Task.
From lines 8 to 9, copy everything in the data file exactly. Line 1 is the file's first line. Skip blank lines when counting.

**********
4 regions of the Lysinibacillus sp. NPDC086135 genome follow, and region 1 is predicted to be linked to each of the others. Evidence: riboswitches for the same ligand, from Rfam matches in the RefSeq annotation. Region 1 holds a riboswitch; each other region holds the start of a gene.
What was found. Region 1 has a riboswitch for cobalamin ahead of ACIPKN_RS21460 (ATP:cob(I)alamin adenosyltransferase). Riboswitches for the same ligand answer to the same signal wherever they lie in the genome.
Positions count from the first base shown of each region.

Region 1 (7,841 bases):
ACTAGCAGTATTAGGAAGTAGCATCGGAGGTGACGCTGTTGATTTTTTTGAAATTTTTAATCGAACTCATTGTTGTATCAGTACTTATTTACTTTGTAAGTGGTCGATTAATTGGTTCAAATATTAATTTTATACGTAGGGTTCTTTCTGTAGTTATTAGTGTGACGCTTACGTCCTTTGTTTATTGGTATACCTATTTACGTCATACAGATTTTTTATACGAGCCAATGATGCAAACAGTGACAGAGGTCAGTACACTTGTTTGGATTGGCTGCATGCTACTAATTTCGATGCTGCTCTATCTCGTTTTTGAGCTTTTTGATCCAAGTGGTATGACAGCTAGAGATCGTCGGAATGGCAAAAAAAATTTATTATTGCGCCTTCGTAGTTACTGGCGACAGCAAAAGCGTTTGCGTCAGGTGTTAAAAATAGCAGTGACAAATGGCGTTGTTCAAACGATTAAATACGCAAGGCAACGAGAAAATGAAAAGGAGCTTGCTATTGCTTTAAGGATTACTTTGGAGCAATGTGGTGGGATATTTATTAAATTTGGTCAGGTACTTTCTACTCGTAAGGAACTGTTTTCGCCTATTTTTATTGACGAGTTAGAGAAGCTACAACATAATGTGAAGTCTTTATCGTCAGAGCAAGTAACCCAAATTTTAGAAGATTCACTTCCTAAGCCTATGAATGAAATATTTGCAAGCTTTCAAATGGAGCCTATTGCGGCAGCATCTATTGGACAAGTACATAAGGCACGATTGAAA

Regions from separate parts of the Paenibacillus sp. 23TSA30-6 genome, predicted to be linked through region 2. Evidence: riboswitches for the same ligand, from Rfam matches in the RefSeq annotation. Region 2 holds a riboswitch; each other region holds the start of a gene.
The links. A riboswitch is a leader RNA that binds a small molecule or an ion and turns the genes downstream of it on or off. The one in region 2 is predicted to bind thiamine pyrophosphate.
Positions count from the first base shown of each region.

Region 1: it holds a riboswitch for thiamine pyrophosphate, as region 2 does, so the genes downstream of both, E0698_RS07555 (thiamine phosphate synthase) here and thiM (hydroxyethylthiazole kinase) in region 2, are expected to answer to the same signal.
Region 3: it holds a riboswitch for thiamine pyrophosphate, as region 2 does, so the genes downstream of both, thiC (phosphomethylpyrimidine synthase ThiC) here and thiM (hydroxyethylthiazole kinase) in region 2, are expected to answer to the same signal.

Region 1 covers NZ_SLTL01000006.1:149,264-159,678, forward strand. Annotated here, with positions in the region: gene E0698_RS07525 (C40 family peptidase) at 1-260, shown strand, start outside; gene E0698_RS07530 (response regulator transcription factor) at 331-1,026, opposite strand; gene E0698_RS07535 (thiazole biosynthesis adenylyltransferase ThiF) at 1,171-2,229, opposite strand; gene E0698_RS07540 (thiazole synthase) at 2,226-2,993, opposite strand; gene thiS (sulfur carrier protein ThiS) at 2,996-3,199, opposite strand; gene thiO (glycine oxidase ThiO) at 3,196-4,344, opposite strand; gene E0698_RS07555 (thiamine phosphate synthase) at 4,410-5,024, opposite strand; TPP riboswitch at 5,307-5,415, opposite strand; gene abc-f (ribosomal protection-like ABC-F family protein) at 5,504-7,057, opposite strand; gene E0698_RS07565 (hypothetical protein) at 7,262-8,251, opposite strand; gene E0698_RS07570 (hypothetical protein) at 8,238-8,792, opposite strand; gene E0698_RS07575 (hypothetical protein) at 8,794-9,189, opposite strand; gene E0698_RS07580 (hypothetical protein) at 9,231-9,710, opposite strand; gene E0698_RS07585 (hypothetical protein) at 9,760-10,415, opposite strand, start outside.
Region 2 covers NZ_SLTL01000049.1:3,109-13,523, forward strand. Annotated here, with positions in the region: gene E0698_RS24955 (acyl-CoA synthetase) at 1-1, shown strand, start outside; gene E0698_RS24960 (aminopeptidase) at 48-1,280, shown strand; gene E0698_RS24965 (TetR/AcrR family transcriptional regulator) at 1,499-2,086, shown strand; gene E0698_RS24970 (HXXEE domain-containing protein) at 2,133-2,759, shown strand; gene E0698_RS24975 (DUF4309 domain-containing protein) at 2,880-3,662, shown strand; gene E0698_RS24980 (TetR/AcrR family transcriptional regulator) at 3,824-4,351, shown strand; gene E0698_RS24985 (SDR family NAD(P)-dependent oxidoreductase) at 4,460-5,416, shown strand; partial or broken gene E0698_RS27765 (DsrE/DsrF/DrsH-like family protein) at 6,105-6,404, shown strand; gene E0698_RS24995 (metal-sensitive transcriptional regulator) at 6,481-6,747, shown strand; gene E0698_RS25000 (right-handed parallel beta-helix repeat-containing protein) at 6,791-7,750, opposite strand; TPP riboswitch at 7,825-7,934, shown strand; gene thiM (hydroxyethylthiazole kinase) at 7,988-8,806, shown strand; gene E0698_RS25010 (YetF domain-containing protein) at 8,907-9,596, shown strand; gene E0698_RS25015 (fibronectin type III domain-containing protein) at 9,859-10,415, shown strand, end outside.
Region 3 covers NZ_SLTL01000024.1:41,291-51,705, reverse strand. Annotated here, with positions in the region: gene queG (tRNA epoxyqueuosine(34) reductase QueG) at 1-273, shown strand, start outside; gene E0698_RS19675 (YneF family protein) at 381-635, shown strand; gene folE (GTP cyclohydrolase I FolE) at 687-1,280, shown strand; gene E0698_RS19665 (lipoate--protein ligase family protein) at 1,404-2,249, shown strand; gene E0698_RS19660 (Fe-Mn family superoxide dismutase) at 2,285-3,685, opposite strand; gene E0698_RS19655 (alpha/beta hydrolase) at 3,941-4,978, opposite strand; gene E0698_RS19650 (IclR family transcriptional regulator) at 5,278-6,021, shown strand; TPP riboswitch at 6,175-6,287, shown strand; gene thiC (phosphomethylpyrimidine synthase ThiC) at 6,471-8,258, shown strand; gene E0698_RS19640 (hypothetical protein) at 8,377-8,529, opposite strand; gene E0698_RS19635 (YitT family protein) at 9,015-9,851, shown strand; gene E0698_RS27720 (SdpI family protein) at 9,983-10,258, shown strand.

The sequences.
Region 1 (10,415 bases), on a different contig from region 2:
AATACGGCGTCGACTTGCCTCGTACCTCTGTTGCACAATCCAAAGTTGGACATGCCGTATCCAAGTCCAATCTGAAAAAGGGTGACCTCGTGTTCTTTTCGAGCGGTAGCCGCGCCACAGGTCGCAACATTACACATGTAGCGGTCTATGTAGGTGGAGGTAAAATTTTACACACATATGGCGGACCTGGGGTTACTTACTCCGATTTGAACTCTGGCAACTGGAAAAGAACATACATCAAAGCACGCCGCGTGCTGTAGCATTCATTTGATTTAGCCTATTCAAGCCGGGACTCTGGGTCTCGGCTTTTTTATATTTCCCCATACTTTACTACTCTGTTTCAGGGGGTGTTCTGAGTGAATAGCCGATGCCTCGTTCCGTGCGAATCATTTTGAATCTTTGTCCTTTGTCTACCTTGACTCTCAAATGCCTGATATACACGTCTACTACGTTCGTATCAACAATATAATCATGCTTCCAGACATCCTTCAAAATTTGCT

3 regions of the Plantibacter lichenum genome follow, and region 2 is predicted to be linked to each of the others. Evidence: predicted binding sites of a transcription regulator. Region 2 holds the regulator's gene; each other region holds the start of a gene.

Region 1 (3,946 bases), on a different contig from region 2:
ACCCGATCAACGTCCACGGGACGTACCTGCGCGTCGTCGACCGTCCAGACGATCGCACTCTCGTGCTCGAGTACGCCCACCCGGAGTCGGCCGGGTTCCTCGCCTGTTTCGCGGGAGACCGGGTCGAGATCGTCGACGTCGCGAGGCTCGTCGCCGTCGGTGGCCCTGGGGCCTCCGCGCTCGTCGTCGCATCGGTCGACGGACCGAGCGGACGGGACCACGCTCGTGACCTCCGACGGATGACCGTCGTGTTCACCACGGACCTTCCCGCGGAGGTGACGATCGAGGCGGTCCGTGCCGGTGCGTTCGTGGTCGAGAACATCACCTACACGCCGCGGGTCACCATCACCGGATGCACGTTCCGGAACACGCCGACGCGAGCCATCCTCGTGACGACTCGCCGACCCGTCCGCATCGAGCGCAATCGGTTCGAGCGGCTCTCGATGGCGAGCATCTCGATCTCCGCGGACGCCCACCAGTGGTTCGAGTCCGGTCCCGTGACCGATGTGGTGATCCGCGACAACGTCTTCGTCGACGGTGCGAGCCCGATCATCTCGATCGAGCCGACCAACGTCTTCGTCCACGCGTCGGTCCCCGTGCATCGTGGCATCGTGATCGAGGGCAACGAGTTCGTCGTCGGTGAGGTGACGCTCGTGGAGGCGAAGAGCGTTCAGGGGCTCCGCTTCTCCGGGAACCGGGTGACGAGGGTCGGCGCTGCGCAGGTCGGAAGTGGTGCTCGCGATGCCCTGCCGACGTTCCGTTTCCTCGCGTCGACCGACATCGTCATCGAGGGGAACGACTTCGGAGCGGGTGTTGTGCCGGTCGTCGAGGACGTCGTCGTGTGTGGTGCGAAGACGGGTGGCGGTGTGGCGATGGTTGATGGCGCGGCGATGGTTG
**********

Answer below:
Positions count from the first base shown of each region.

Region 1: it holds a riboswitch for thiamine pyrophosphate, as region 2 does, so the genes downstream of both, E0698_RS07555 (thiamine phosphate synthase) here and thiM (hydroxyethylthiazole kinase) in region 2, are expected to answer to the same signal.